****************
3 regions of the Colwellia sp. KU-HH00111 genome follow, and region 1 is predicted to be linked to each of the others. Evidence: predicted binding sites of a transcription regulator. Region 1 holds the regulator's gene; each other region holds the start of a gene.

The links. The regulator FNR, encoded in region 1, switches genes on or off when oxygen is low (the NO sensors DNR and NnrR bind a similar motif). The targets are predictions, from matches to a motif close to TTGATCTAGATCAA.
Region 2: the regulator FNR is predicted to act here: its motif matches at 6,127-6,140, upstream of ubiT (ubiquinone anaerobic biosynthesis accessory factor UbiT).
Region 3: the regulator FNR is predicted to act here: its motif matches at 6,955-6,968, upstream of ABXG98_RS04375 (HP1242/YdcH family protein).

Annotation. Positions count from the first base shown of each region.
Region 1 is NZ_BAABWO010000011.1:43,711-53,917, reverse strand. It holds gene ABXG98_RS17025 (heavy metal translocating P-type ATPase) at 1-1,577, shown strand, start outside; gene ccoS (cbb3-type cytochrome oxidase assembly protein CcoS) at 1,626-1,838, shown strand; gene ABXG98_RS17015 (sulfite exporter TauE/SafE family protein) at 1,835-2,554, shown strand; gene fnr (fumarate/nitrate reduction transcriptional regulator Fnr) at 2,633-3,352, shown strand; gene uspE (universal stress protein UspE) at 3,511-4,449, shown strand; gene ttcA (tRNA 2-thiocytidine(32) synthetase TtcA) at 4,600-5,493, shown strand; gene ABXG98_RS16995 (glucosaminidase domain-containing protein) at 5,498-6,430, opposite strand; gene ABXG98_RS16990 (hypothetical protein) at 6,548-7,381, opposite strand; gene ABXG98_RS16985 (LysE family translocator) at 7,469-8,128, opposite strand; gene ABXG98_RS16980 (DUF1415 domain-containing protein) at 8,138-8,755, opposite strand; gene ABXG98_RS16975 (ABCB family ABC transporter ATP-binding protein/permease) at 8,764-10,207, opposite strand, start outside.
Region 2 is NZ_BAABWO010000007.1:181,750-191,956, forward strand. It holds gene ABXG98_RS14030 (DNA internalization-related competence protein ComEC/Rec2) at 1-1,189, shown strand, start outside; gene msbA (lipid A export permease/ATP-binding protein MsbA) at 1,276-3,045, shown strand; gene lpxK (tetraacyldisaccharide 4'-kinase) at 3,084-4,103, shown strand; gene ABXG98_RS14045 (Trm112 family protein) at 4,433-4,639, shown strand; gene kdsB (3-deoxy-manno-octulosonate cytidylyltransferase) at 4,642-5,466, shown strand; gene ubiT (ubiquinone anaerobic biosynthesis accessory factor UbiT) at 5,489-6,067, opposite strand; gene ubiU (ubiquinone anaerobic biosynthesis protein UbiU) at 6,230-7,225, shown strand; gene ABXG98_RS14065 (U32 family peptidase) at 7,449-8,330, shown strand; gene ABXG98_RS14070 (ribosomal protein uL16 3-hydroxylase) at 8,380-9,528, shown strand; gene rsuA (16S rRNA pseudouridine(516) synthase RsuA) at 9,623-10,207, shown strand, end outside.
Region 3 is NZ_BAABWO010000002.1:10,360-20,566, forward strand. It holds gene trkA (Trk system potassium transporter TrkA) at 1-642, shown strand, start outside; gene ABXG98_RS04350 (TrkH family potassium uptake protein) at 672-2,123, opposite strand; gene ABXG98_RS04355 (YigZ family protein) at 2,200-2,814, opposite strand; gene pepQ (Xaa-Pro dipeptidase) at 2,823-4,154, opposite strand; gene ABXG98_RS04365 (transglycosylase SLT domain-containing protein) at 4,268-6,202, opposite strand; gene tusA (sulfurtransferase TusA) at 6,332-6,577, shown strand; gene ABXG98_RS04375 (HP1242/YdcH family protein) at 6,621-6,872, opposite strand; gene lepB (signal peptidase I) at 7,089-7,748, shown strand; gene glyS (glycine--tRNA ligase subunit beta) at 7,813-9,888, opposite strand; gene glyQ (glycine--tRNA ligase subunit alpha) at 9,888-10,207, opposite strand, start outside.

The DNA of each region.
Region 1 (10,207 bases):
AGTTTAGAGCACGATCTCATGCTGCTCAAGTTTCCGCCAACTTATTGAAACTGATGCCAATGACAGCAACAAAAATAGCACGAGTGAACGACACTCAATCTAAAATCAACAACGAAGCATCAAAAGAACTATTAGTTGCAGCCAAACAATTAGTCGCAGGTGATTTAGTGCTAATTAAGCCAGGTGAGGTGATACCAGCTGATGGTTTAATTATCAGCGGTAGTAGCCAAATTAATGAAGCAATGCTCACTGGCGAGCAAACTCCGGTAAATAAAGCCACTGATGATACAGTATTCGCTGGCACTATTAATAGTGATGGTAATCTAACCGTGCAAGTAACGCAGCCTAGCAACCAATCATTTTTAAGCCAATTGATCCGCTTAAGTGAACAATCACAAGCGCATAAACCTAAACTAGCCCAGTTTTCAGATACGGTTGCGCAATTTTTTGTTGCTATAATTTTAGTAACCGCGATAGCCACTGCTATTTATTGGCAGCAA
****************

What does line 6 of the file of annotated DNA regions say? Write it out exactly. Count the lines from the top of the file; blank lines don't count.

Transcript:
Region 1 is NZ_BAABWO010000011.1:43,711-53,917, reverse strand. It holds gene ABXG98_RS17025 (heavy metal translocating P-type ATPase) at 1-1,577, shown strand, start outside; gene ccoS (cbb3-type cytochrome oxidase assembly protein CcoS) at 1,626-1,838, shown strand; gene ABXG98_RS17015 (sulfite exporter TauE/SafE family protein) at 1,835-2,554, shown strand; gene fnr (fumarate/nitrate reduction transcriptional regulator Fnr) at 2,633-3,352, shown strand; gene uspE (universal stress protein UspE) at 3,511-4,449, shown strand; gene ttcA (tRNA 2-thiocytidine(32) synthetase TtcA) at 4,600-5,493, shown strand; gene ABXG98_RS16995 (glucosaminidase domain-containing protein) at 5,498-6,430, opposite strand; gene ABXG98_RS16990 (hypothetical protein) at 6,548-7,381, opposite strand; gene ABXG98_RS16985 (LysE family translocator) at 7,469-8,128, opposite strand; gene ABXG98_RS16980 (DUF1415 domain-containing protein) at 8,138-8,755, opposite strand; gene ABXG98_RS16975 (ABCB family ABC transporter ATP-binding protein/permease) at 8,764-10,207, opposite strand, start outside.